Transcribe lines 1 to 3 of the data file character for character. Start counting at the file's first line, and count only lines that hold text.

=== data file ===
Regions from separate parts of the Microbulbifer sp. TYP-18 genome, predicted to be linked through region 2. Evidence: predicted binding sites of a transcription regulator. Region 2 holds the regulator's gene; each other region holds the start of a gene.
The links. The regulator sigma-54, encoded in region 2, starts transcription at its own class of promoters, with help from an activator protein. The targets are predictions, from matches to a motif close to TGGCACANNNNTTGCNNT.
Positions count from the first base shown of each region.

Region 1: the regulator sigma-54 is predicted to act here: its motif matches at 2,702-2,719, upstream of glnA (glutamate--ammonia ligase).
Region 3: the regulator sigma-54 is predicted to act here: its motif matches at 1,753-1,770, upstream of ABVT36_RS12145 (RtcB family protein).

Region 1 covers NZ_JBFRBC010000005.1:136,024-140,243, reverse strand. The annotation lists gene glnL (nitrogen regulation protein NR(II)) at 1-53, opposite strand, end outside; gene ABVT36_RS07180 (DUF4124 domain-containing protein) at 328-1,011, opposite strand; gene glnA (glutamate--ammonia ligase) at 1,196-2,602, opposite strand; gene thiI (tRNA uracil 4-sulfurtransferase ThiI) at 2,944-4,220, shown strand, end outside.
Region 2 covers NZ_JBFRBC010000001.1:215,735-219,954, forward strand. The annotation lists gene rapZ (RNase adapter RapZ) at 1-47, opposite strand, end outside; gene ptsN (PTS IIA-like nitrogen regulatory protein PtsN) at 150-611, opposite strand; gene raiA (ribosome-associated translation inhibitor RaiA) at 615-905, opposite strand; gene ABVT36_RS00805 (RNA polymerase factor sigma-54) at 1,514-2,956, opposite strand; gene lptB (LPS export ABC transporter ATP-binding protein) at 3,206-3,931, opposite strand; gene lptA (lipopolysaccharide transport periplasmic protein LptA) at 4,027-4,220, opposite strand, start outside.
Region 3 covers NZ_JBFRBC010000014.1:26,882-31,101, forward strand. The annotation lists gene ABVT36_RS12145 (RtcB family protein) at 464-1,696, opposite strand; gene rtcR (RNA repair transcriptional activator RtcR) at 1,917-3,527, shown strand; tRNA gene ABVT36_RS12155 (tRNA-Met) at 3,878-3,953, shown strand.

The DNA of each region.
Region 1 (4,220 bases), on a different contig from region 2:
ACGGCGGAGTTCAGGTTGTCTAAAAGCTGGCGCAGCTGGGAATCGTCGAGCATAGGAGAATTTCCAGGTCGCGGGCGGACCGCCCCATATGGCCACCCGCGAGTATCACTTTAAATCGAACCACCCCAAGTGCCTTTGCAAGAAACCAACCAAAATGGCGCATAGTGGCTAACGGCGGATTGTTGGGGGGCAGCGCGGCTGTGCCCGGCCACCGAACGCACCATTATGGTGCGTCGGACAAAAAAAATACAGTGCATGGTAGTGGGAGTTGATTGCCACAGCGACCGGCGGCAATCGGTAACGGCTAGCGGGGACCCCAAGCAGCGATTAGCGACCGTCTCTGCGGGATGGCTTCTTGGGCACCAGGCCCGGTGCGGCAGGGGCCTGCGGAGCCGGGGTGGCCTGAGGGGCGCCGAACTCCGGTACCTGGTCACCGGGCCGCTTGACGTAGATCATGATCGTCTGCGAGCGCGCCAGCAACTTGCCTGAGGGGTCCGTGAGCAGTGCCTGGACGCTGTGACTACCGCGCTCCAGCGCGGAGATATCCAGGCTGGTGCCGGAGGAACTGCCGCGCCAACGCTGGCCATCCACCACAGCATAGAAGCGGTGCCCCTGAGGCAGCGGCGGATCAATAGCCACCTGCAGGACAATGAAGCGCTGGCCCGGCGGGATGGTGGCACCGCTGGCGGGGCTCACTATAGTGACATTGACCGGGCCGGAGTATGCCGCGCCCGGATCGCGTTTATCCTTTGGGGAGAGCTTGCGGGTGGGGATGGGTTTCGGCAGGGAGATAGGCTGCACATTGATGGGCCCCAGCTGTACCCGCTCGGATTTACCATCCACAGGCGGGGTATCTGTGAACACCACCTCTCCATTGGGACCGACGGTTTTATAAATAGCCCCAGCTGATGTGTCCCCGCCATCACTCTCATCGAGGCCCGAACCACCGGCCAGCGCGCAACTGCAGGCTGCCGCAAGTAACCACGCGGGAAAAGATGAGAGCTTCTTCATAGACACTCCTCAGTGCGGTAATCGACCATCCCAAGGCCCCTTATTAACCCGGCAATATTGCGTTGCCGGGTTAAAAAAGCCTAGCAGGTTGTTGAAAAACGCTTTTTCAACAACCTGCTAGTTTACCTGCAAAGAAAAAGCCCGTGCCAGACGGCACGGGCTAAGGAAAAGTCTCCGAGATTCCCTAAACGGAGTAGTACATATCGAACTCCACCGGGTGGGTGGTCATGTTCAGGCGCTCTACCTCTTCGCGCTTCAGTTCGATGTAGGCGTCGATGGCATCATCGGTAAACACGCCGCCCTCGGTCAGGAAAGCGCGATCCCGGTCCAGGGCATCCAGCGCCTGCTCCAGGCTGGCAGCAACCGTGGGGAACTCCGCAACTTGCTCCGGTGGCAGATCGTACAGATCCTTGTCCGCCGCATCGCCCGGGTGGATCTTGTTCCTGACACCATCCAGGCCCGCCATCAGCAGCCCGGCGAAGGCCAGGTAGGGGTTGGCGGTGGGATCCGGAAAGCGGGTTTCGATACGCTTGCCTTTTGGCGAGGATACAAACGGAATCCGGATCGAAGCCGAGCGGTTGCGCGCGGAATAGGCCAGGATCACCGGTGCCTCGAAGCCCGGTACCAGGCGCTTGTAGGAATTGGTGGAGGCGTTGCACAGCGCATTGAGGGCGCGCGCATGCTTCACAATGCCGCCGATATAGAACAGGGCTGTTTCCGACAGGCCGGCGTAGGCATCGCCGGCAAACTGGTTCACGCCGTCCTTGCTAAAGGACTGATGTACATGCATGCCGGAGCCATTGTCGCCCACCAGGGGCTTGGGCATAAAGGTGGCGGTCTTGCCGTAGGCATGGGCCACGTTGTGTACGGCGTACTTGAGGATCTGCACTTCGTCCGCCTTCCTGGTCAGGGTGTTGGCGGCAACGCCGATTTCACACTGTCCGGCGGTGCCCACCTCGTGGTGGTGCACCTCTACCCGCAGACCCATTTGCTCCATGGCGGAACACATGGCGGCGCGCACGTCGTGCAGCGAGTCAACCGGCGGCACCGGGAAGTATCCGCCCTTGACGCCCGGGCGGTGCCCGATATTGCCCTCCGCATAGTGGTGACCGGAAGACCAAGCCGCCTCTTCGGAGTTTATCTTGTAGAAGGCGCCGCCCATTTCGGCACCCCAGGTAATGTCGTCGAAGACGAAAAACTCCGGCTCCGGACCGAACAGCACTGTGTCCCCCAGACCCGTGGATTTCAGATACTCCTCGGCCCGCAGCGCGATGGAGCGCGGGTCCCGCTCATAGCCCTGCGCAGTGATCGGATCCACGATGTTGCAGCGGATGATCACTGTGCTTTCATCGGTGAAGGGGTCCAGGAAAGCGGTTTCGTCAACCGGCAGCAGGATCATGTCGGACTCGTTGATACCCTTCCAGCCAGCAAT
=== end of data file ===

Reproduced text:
Regions from separate parts of the Microbulbifer sp. TYP-18 genome, predicted to be linked through region 2. Evidence: predicted binding sites of a transcription regulator. Region 2 holds the regulator's gene; each other region holds the start of a gene.
The links. The regulator sigma-54, encoded in region 2, starts transcription at its own class of promoters, with help from an activator protein. The targets are predictions, from matches to a motif close to TGGCACANNNNTTGCNNT.
Positions count from the first base shown of each region.